Funeral feast, Kazanlak Tomb
The sheer size of the massive mound, the claustrophobic space, the cold, the smell of times past: entering a Thracian tomb is one of the must-do experiences in Bulgaria.
More than 200 monumental Thracian tombs have been discovered so far, and they have proved to be more than imposing burial structures. Besides the awe they inspire, they are also an important source of information about the funeral rites and religious beliefs of the people who built them.
How the Thracians fell for monumental tombs is a question historians have yet to answer. Initially, the researchers thought that the Thracians were inspired by the much bigger and older tombs of the Mycenaean civilisation, which fourished in southern Greece between 1600 BC and 1200 BC. Other possible predecessors could be the dolmens and rock tombs in Thrace itself. But the relatively short period between the 5th and the 3rd centuries BC, when the Thracians built monumental tombs, has led to the conclusion that the idea was probably borrowed from neighbouring areas which, too, had this type of architecture at the time. These include Anatolia, northern Greece, ancient Macedonia. The Thracians, of course, adapted what they borrowed according to their beliefs, taste and building technologies.
The Valley of the Thracian Kings is dotted with burial mounds
The biggest concentration of monumental tombs is in the central part of southern Bulgaria and in the southeast, where the centre of the Odrysian kingdom was, and the lands of the Getae in the northeast. Outside of these regions, these tombs are rare.
Thracian monumental tombs are always hidden under a mound, and unlike elsewhere – in ancient Macedonia, for example – only one tomb would be built into a given tumulus.
The Thracians had a number of ways to make the huge, expensive and time-consuming mounds. Sometimes they would heap them during the building of the tomb, sometimes they would do it gradually, in several periods. But whatever the technique, no mound was formed before an elaborate set of rituals had been performed. Traces of these – piles of pottery shards, hearths, sacrificial pits, ceramic altars - keep popping up in the tumuli.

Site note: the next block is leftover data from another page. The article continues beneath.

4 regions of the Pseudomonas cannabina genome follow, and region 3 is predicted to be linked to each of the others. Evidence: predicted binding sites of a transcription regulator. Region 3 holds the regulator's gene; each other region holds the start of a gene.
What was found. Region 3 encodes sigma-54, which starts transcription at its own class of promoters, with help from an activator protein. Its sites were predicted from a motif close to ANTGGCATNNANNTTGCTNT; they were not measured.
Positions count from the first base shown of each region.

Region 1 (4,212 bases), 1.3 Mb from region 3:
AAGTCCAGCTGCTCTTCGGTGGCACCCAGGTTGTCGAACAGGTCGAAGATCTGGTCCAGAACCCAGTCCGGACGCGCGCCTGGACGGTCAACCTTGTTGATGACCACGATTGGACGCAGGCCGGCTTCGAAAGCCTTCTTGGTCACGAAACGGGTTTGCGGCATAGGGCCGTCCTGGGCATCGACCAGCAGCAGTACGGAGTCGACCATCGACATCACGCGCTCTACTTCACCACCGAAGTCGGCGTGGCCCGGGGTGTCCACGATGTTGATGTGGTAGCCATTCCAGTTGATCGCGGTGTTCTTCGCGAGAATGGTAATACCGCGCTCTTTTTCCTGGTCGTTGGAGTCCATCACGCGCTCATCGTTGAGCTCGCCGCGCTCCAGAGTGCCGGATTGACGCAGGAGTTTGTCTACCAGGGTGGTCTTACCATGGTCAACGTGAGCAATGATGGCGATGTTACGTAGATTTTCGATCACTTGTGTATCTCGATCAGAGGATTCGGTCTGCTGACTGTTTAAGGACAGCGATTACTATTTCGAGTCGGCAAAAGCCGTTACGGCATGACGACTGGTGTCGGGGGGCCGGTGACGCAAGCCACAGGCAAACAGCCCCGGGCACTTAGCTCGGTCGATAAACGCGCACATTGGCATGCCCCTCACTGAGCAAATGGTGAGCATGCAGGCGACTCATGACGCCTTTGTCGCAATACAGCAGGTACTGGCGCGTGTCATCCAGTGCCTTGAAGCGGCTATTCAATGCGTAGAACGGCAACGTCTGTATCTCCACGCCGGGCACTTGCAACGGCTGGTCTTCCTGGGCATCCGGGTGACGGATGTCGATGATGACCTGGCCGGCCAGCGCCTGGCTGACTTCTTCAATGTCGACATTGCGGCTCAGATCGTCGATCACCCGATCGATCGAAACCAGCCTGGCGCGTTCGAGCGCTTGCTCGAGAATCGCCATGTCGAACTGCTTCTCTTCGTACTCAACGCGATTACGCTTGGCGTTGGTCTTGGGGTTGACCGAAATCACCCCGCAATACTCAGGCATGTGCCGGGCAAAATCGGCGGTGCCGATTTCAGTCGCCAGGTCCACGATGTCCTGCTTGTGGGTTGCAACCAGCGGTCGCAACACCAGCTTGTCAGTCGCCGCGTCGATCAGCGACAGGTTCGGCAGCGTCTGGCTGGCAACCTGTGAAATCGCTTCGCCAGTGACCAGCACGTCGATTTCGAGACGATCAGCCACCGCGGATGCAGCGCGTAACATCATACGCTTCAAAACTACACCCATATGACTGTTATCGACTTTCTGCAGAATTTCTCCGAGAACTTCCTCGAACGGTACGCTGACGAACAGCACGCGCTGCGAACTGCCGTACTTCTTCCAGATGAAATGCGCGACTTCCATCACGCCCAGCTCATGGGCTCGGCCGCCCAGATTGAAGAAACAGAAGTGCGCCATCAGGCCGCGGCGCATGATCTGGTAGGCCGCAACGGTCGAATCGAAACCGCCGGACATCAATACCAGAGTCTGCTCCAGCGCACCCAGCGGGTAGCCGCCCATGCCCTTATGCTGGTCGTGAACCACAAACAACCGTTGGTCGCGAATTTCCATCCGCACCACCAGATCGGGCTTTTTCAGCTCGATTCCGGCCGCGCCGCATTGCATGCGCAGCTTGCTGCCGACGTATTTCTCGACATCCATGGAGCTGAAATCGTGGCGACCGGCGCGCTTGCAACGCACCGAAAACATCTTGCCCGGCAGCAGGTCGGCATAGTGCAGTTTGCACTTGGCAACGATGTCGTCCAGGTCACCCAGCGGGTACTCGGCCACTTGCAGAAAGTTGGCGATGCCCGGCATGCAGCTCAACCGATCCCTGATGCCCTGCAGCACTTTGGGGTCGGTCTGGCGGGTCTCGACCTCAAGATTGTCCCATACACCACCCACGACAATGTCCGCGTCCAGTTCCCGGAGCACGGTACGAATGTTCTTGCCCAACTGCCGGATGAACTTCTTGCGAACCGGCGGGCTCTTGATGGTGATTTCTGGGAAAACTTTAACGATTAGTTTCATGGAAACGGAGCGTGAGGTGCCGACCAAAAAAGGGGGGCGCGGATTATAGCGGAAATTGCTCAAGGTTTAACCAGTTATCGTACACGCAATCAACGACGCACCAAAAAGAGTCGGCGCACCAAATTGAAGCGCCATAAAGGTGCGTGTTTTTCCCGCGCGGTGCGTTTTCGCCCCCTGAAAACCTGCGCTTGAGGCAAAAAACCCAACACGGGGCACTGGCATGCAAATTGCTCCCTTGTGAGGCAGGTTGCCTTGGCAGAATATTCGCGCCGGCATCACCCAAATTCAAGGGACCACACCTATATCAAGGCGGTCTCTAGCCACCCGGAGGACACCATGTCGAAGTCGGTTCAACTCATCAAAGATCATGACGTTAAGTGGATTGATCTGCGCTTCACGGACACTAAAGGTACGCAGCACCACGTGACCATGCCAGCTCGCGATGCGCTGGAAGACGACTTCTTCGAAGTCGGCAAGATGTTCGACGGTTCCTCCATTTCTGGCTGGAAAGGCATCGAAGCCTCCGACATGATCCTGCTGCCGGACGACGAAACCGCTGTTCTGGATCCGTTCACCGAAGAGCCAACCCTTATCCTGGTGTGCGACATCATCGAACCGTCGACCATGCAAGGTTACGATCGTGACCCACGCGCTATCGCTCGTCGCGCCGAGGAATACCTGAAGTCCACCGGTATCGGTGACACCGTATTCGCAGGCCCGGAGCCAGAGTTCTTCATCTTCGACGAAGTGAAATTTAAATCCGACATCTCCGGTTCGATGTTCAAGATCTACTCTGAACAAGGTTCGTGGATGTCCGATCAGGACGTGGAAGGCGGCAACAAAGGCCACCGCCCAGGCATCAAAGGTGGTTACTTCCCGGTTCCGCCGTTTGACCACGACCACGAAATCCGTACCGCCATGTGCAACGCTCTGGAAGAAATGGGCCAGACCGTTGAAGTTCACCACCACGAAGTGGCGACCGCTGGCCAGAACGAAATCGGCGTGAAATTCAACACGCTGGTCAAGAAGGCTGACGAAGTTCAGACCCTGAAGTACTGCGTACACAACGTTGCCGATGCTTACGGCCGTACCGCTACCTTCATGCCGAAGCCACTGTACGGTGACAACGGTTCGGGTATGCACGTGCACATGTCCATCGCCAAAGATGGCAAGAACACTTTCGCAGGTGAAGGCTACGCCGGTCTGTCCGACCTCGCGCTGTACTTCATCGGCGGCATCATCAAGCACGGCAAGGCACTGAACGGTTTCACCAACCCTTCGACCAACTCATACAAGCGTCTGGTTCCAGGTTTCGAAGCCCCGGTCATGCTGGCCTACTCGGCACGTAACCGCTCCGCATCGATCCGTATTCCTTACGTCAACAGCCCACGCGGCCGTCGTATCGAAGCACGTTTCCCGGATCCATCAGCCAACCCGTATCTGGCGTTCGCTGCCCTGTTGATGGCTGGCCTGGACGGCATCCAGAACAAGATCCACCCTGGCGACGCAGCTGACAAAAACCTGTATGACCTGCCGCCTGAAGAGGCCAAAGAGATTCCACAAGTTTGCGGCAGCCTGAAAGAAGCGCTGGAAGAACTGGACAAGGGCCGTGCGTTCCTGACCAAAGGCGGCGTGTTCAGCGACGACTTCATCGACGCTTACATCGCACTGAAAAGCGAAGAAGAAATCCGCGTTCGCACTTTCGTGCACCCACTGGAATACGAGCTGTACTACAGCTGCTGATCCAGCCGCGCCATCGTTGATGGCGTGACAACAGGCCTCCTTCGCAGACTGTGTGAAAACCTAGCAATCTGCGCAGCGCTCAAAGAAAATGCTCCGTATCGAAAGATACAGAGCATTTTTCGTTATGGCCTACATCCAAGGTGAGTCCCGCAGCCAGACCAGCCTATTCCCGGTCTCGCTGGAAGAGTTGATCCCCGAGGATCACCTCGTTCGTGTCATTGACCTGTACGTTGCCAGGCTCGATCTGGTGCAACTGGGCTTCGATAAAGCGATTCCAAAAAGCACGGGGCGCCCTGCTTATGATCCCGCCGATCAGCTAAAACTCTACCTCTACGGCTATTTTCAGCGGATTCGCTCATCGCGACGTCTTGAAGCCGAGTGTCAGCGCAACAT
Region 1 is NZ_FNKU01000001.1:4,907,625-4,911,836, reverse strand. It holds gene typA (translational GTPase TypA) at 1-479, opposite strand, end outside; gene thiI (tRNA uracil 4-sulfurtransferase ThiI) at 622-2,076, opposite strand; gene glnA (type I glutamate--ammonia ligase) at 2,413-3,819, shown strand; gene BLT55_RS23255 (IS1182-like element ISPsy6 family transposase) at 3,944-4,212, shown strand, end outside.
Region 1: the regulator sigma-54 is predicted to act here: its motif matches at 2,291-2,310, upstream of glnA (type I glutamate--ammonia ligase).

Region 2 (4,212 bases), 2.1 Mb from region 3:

The biggest tumulus ever found is the Shushmanets Mound, near Shipka, with a diameter of 100 m and height of 20 m. Next in size are the nearby Golyama Kosmatka Mound (diameter 90 m, height 20 m), the Zhaba Mogila Mound near Strelcha (diameter 80-90 m, height 20 m), Ostrusha near Shipka (diameter 80 m, height 17 m) and the Mezek Mound near Svilengrad (diameter 90 m, height 14 m).
Strong stone walls called crepis enclosed the bases of the mounds, protecting them from erosion. They also served as a symbolic border between the world of the living and the world of the dead. The largest crepes discovered so far are the ones of the Chetinyova Mound, near Starosel; and the Mezek Mound, near Svilengrad – they are up to 3.5 m high and 5 m wide.
The Thracians built their tombs with a variety of materials: stone slabs, boulders, rubble, mud bricks, wood, and used also the more expensive squared blocks or bricks.
The earliest Thracian tombs were small and had simple designs. They would usually have a corridor, which provided the connection with the outside world; an antechamber, which served for storing burial goods or as a room for later burials; and a chamber, either rectangular or circular.
Tombs became bigger and more elaborate after the middle of the 4th Century BC, when the political and economic power of the Odrysian and Getae kings was in ascendance. The tomb from Gagovo, near Popovo, in Bulgaria's northeast, for example, had two semi-circular burial chambers, and the Ostrusha Tomb, near Shipka, had six different rooms, including a chamber cut of solid rock.
Golyama Kosmatka tomb
By the end of the 4th and the beginning of the 3rd centuries BC, the Macedonian fashion of tombs with cylindrical vaults made its way into Thrace, its finest example being the UNESCO-listed Sveshtari Tomb in the Sboryanovo archaeological reserve.
These were the times when the two biggest tombs were built, including the Mezek Tomb (almost 30 m long and 4.3 m high) and the tomb in the Golyama Kosmatka Mound (26 m long and 4.5 m high).
Two-winged doors of wood or stone kept the tombs closed, but few of these have been preserved. The stone doors are often found broken on the floor or even outside the tomb. Whether this was done by treasure-hunters or by Thracians performing a ritual for the rebirth of the deified dead is anybody's guess. Not all doors, however, were the same: some tombs in the Sboryanovo reserve have sliding doors and the door guarding the inside of the Mezek tomb was made of bronze.